We lived far from the other missionaries and so when Bill went off to teach each day, I was left home alone with Stephen. There was a Bible study that I wanted to attend once a week. But what a chore. I had to get up early and leave with Bill. I would drop him at the Bible school which was across town and then drive to wherever the study was being held. Then go get him in the afternoon. It was exhausting! One of the missionary wives suggested that the Bible study come to me. What a joy for many months to follow as the ladies came to our house each week. They would take turns holding Stephen and ignored the mess I might have. That was probably the greatest show of love I experienced in that first term in Kenya.
Once our apartment was finished at the Bible school, we moved over to the school and life became less complicated. We had both African and American faculty that lived at the school. I made lifelong friends living at the school. I was constantly in a learning mode--how to live together when you are from different cultures and speak different languages. The lessons I learned then are still helping me today as I work in Kenya.
Today Kenya has become more westernized. There are many malls with large one-stop grocery stores. Many more products are available from outside the country.
Kenya has become my home. God called us here over 40 years ago. That calling still leads us today. We’ve had invitations to go elsewhere but when we would pray, God never released us to move. There were times when I wanted to get my passport and leave over frustrations I was experiencing. But there was always that small still voice, calling me to be patient and to keep going.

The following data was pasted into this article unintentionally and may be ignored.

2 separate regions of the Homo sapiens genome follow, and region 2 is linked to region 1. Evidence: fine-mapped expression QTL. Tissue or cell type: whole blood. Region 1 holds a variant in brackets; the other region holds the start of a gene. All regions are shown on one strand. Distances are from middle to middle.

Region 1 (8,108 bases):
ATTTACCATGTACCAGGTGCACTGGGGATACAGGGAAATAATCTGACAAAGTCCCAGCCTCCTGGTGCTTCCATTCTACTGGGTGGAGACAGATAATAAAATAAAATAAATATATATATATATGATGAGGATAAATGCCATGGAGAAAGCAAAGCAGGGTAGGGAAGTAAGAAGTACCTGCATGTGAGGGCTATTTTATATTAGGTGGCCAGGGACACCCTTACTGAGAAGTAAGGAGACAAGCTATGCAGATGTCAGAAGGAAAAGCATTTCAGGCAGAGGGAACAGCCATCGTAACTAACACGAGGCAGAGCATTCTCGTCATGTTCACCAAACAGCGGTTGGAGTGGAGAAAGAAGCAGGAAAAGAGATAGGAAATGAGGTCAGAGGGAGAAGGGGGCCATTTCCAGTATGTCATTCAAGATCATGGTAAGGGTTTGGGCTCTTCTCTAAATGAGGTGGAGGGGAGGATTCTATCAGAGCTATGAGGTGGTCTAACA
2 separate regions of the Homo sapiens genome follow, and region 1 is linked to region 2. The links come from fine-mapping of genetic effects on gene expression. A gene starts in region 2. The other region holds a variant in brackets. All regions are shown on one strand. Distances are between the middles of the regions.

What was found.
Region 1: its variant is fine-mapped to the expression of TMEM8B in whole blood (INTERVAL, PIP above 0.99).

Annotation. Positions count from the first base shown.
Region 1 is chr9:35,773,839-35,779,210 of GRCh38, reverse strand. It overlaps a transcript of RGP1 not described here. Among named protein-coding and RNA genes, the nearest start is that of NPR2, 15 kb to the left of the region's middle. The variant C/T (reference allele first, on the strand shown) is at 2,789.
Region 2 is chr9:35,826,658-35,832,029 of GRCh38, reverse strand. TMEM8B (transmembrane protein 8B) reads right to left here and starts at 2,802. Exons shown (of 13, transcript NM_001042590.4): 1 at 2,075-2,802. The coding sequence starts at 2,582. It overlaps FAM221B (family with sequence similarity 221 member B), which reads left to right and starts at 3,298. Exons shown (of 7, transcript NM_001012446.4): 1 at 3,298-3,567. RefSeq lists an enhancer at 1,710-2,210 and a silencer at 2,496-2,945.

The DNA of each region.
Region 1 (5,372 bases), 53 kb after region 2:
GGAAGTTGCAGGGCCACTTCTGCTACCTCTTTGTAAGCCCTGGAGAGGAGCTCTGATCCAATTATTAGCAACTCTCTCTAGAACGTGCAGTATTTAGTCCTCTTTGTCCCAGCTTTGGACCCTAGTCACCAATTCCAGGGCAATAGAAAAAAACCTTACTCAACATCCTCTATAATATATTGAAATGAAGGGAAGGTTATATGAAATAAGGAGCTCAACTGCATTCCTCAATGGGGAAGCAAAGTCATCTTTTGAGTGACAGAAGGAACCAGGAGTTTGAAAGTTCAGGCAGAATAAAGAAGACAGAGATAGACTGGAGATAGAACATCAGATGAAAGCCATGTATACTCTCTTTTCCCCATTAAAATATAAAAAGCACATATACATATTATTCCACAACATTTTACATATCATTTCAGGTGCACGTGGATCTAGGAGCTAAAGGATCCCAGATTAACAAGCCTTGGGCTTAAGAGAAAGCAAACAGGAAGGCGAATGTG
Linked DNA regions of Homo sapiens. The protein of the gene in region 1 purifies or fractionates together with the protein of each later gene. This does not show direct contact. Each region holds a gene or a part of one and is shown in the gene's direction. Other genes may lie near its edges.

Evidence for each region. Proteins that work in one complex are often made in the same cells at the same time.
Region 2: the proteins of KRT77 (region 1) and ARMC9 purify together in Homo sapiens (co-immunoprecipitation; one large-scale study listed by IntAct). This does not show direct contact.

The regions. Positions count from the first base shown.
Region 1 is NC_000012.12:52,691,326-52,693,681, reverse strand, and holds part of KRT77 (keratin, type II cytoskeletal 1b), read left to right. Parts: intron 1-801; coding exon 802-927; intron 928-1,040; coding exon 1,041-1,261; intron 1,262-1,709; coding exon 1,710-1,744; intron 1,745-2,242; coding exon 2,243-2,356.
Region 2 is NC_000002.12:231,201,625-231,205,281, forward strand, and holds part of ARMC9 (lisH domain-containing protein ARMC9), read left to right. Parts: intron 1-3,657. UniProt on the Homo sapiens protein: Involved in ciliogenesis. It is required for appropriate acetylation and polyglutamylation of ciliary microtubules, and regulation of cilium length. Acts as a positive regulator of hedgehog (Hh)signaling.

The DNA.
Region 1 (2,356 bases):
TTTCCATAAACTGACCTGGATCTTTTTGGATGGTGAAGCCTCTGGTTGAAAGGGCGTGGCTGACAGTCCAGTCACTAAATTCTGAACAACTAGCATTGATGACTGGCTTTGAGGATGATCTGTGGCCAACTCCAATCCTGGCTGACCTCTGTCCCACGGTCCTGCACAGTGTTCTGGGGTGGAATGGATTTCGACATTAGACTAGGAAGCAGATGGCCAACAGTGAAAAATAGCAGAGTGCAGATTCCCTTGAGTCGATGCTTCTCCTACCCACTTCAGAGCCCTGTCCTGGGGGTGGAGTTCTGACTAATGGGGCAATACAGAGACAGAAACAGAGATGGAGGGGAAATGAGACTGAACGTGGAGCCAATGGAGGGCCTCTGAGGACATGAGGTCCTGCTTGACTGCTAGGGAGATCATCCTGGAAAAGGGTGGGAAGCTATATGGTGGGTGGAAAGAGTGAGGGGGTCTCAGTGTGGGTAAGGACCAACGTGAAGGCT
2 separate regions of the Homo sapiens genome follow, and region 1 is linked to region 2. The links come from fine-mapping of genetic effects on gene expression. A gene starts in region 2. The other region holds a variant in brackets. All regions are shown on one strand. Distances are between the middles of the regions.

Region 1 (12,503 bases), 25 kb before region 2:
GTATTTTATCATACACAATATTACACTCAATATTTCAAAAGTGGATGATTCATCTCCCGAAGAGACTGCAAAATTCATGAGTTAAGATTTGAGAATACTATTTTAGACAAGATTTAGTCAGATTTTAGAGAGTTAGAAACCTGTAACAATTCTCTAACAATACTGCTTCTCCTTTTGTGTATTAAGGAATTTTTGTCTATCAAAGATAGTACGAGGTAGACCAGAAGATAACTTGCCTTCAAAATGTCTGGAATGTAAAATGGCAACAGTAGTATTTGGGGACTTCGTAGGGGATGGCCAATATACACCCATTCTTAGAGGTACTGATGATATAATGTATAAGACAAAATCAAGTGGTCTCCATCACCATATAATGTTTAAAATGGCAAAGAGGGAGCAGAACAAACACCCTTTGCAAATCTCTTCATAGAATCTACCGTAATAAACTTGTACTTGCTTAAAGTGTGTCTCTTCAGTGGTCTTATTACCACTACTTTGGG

After 40 years of serving in Kenya, I can honestly say I am thankful that God called us to Kenya and that God has kept us in Kenya. Yes, we had difficult experiences, disappointments, failures — many reasons that we could have left. But God said to hold steady. Now when I look back, all those rough times fade compared to all that God has done in and through us. Ladies, I’m a woman just like you! When I cut myself, I bleed, just like you! I cry when I’m upset, just like you! God is faithful! He will keep you where He wants you. Hold steady. His ways are higher than our ways! His plans for us are amazing.
My Life in Kenya is Entry Four in Sanctuary's February blog series, A Journey of His Faithfulness. Are you a missionary wife? What types of struggles have you seen God's faithfulness carry you through? Share in the comments below.
Barbara Kuert and her husband have been married and in the ministry for 49 years as of July 2020. Barbara's focus in ministry was influenced by her parents and their ministry in South Africa, their ministry with Oral Roberts, and her four years of education at Oral Roberts University. "As a young child I felt called to Africa and knew someday I would return." In her spare time, Barbara enjoys reading and doing jigsaw puzzles. While she and her husband are semi-retired, they can still frequently found in Kenya, pouring their lives into Kenyan pastors and the area's churches for several months each year. "My passion is women and ministry wives here in Kenya."